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Archive for May, 2009

Diamond Engagement Rings – How To Buy And Avoid Scams

Thursday, May 7th, 2009

When buying engagement ring diamonds and wedding rings, you should go into battle educated and prepared. You should use The Folder with your research of diamond pricing and sample printouts of similar competing diamonds in your size range from online sites. You should also have a good diamond buying book with lots of color photos to help you spot fakes, and worthless diamonds.

You should be as educated as the salespeople to play on a level playing field as you shop. You should always ask to view the diamond through a 10x viewing loupe. If the jeweler gives you any bogus excuse why you can’t, then leave immediately. Any legitimate jeweler would supply a loupe for you to inspect a diamond, which you the consumer have a right to do.

You should also ask to see the GIA certificate or AGS certificate for your diamond. If they make up excuses or cannot produce this important diamond grading document, then you should assume the worst and leave, as they probably have something to hide.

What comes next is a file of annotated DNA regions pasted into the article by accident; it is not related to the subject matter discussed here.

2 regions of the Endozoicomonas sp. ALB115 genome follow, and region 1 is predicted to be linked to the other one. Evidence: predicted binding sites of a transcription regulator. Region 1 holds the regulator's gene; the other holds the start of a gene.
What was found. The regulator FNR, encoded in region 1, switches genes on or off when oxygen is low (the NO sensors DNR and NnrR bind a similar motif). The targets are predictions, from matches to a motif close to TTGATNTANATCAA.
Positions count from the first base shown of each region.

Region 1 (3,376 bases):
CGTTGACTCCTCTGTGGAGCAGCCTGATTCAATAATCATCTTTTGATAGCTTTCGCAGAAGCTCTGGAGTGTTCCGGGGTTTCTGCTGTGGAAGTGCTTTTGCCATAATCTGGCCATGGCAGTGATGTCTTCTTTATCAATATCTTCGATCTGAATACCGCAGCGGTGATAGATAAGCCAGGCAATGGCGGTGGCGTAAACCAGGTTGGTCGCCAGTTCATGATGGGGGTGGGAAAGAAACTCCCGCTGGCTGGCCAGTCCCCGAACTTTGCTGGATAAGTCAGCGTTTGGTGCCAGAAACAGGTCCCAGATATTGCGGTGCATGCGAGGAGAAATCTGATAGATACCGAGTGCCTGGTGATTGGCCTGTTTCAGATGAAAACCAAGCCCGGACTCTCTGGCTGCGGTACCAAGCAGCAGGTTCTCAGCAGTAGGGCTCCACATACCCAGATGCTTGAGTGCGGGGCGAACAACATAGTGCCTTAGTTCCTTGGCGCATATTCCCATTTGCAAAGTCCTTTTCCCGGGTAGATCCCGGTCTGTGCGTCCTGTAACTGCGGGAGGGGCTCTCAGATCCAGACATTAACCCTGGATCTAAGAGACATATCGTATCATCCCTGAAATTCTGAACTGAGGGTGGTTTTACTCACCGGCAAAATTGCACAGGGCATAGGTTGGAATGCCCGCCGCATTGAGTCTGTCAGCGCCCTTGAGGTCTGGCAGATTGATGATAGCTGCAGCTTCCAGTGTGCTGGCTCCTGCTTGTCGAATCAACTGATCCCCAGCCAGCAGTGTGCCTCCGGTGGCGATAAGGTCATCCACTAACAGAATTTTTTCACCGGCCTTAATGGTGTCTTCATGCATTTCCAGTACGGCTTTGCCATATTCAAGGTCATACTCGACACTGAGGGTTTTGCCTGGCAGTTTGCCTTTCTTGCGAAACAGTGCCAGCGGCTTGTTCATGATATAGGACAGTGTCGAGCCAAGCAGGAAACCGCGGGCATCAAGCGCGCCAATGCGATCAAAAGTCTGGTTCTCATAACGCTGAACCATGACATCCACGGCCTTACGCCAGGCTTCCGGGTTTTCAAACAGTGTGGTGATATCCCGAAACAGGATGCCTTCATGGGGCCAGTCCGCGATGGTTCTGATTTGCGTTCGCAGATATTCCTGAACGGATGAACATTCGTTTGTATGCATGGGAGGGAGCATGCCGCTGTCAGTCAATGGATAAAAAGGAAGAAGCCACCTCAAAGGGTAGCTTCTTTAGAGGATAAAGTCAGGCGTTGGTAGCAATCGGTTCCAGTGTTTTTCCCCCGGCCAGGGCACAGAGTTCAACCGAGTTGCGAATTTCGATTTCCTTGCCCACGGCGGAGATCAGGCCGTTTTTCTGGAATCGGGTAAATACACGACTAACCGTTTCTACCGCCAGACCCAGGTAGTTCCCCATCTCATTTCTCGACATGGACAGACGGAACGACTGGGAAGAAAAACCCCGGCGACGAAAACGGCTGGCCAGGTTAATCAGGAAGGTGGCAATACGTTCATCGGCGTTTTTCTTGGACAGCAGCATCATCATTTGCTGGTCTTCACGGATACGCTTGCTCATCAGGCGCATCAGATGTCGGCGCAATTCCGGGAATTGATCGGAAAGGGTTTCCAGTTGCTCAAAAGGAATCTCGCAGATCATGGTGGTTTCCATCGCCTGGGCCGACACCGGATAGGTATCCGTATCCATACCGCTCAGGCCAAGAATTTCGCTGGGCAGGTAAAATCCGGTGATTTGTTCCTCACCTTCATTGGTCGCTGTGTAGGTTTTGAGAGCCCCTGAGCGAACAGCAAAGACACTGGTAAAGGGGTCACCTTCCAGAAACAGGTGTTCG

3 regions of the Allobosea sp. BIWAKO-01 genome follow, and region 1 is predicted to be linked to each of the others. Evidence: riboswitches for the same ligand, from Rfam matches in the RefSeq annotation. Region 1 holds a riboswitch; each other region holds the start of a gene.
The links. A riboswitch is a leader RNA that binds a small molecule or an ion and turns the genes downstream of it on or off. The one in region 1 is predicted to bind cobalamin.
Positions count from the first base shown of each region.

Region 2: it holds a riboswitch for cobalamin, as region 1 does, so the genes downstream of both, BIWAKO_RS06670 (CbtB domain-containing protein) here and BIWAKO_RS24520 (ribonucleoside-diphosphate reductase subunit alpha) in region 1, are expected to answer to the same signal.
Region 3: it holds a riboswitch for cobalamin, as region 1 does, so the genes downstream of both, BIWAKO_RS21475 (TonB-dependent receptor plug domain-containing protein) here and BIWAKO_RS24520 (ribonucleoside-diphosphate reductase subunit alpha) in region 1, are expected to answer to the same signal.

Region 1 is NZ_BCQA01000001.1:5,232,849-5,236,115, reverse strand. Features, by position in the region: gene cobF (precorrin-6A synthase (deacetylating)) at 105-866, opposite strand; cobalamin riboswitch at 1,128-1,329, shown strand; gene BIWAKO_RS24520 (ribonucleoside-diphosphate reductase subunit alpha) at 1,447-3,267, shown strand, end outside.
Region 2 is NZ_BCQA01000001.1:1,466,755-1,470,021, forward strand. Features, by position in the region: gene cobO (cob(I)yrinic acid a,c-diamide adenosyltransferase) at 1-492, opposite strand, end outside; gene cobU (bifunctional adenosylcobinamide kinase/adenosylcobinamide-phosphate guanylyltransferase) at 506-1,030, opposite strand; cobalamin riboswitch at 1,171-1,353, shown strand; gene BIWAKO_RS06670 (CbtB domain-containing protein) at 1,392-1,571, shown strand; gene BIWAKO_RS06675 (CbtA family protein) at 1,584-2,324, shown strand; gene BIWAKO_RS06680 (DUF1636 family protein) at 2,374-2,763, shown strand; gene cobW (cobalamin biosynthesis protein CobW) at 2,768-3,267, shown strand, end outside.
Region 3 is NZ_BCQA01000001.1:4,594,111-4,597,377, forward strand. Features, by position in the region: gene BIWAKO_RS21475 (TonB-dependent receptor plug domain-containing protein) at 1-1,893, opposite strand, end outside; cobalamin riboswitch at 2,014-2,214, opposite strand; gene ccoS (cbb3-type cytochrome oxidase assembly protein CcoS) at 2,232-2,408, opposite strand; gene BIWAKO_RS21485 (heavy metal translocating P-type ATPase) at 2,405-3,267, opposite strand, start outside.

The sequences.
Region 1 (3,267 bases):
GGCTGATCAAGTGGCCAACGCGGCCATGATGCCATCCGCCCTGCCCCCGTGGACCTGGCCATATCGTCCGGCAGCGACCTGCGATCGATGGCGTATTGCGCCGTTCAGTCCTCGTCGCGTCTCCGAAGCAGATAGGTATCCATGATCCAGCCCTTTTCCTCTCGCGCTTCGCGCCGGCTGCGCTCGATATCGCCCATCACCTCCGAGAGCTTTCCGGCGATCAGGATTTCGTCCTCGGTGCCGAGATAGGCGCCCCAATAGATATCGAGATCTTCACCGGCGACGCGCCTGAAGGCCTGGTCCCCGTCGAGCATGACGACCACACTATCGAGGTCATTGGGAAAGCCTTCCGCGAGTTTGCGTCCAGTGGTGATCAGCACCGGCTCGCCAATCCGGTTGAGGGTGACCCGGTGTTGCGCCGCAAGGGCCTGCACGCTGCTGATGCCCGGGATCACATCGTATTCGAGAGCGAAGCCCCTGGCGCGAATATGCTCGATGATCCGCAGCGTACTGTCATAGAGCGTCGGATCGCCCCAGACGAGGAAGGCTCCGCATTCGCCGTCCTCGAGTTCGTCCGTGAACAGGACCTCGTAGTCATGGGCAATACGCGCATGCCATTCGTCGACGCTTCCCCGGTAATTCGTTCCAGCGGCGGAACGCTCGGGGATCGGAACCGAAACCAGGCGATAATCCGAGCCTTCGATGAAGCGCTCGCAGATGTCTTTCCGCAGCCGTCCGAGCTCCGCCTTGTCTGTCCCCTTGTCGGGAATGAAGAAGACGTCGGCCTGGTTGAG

Avoid synthetic Moissanite diamonds unless that is specifically what you want. Some jewelers will try to rip you off by claiming they are real diamonds. To head this off, look through a 10x loupe and if you see double facets or a doubled diamond table reflection, then you most likely have a Moissanite synthetic diamond.

A good way to spot Cubic Zirconia fake diamonds is to view a newspaper placed behind the diamond. If you can read the print, then it’s a fake Cubic Zirconia diamond. A real diamond scatters the light so you should not be able to see the news print through the diamond.

Another trick jewelers can pull on you is to show you a yellow diamond and claim it’s a nice white diamond because they show it to you in front of a black background so you cannot easily see the color. You should also view your diamond in front of a white background to better detect any yellow coloring in the stone, and verify it against a color chart.

You also need to avoid jewelry store scams such as pricing codes. Some jewelers don’t post a price on their diamond rings, they post a cryptic code which they must decode for you. This opens up the doorway to deceit and lies. If you look dumb, they might quote you a much higher price than a buyer who they know is informed. You should walk out of any jewelry store that does not post the exact price on the tag.